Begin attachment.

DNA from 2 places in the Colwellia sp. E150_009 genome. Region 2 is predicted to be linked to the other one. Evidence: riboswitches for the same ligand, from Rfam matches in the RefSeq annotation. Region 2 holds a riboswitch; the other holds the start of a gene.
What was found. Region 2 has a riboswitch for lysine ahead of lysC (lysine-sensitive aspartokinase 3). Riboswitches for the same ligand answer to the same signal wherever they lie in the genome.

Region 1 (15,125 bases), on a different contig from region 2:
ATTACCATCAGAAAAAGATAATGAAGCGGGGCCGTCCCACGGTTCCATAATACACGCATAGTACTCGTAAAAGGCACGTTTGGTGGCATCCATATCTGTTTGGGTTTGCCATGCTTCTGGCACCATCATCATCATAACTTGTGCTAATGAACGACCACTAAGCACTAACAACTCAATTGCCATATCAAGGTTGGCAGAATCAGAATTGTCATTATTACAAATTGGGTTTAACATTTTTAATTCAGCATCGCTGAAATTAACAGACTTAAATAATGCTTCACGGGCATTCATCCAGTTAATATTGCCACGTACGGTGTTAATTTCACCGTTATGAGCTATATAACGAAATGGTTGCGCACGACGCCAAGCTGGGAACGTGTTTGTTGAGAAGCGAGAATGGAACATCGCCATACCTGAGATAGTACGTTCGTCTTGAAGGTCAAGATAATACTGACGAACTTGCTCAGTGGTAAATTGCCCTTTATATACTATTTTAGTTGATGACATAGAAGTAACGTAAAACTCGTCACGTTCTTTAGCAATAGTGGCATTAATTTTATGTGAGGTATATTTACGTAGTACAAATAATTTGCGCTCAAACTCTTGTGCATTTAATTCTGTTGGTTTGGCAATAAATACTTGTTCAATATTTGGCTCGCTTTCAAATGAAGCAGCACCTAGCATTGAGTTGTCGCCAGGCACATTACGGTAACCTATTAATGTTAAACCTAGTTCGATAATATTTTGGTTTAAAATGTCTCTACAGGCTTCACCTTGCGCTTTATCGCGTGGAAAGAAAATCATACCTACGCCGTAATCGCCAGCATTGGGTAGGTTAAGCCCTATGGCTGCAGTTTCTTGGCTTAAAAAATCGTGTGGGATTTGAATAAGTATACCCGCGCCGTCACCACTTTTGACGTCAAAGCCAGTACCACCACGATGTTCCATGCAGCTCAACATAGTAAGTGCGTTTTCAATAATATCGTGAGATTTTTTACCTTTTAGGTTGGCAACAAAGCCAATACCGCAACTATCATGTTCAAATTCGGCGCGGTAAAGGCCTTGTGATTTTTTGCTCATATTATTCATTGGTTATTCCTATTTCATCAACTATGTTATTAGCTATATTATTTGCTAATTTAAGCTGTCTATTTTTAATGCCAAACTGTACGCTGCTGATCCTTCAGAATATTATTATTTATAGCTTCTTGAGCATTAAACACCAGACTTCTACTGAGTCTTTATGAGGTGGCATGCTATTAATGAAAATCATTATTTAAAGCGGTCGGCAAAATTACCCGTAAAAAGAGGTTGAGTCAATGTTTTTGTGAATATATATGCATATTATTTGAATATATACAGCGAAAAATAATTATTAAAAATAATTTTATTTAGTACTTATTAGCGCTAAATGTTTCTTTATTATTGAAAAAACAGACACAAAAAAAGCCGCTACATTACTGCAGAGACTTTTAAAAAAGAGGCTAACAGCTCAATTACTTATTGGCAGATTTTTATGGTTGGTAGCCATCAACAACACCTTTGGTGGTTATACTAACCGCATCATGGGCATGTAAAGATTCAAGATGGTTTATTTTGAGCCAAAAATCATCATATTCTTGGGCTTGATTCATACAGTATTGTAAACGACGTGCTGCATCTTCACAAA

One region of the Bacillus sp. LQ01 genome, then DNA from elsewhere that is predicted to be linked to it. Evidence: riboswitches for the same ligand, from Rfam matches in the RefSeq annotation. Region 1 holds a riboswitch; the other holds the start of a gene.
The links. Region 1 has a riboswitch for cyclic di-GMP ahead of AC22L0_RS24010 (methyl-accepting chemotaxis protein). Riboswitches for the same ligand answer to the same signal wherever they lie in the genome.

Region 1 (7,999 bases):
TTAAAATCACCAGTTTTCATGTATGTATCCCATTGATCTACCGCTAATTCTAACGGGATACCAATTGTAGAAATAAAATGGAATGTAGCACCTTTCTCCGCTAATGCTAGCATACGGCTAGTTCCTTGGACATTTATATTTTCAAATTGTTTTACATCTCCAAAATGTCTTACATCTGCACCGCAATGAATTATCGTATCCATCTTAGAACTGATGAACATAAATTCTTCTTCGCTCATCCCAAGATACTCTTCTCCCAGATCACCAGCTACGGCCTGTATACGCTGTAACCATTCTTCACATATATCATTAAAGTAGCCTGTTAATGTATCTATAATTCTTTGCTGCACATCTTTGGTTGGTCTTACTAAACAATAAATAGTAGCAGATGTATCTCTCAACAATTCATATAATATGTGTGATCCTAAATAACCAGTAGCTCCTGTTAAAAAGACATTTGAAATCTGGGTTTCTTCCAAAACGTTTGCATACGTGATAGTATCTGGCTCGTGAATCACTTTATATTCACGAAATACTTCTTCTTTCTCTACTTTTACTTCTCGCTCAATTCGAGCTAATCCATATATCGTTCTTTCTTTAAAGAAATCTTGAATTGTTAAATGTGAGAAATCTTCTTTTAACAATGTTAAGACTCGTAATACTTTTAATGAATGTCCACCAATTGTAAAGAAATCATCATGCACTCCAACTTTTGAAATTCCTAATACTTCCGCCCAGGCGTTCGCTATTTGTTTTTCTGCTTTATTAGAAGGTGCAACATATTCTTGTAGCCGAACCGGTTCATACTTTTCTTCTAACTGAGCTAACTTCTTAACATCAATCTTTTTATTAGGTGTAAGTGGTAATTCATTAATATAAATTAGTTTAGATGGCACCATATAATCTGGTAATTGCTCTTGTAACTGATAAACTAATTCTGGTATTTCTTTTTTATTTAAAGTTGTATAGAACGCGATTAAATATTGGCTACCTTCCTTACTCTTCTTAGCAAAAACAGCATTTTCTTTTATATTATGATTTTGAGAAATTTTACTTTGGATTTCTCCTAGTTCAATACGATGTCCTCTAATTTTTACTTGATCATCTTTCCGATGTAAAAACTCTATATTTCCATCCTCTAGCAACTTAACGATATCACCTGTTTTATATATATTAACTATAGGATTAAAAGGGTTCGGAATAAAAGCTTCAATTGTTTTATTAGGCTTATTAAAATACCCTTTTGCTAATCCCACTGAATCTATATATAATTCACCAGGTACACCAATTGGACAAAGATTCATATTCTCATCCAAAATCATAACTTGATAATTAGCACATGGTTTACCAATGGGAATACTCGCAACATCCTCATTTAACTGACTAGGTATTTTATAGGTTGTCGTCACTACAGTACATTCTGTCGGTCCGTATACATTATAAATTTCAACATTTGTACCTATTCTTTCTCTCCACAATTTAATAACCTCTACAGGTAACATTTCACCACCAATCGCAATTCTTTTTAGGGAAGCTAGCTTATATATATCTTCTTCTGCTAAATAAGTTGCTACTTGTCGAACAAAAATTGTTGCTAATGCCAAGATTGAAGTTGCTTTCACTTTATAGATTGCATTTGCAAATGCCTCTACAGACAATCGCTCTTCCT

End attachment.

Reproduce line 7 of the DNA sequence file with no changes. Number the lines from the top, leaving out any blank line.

Region 1 (7,999 bases):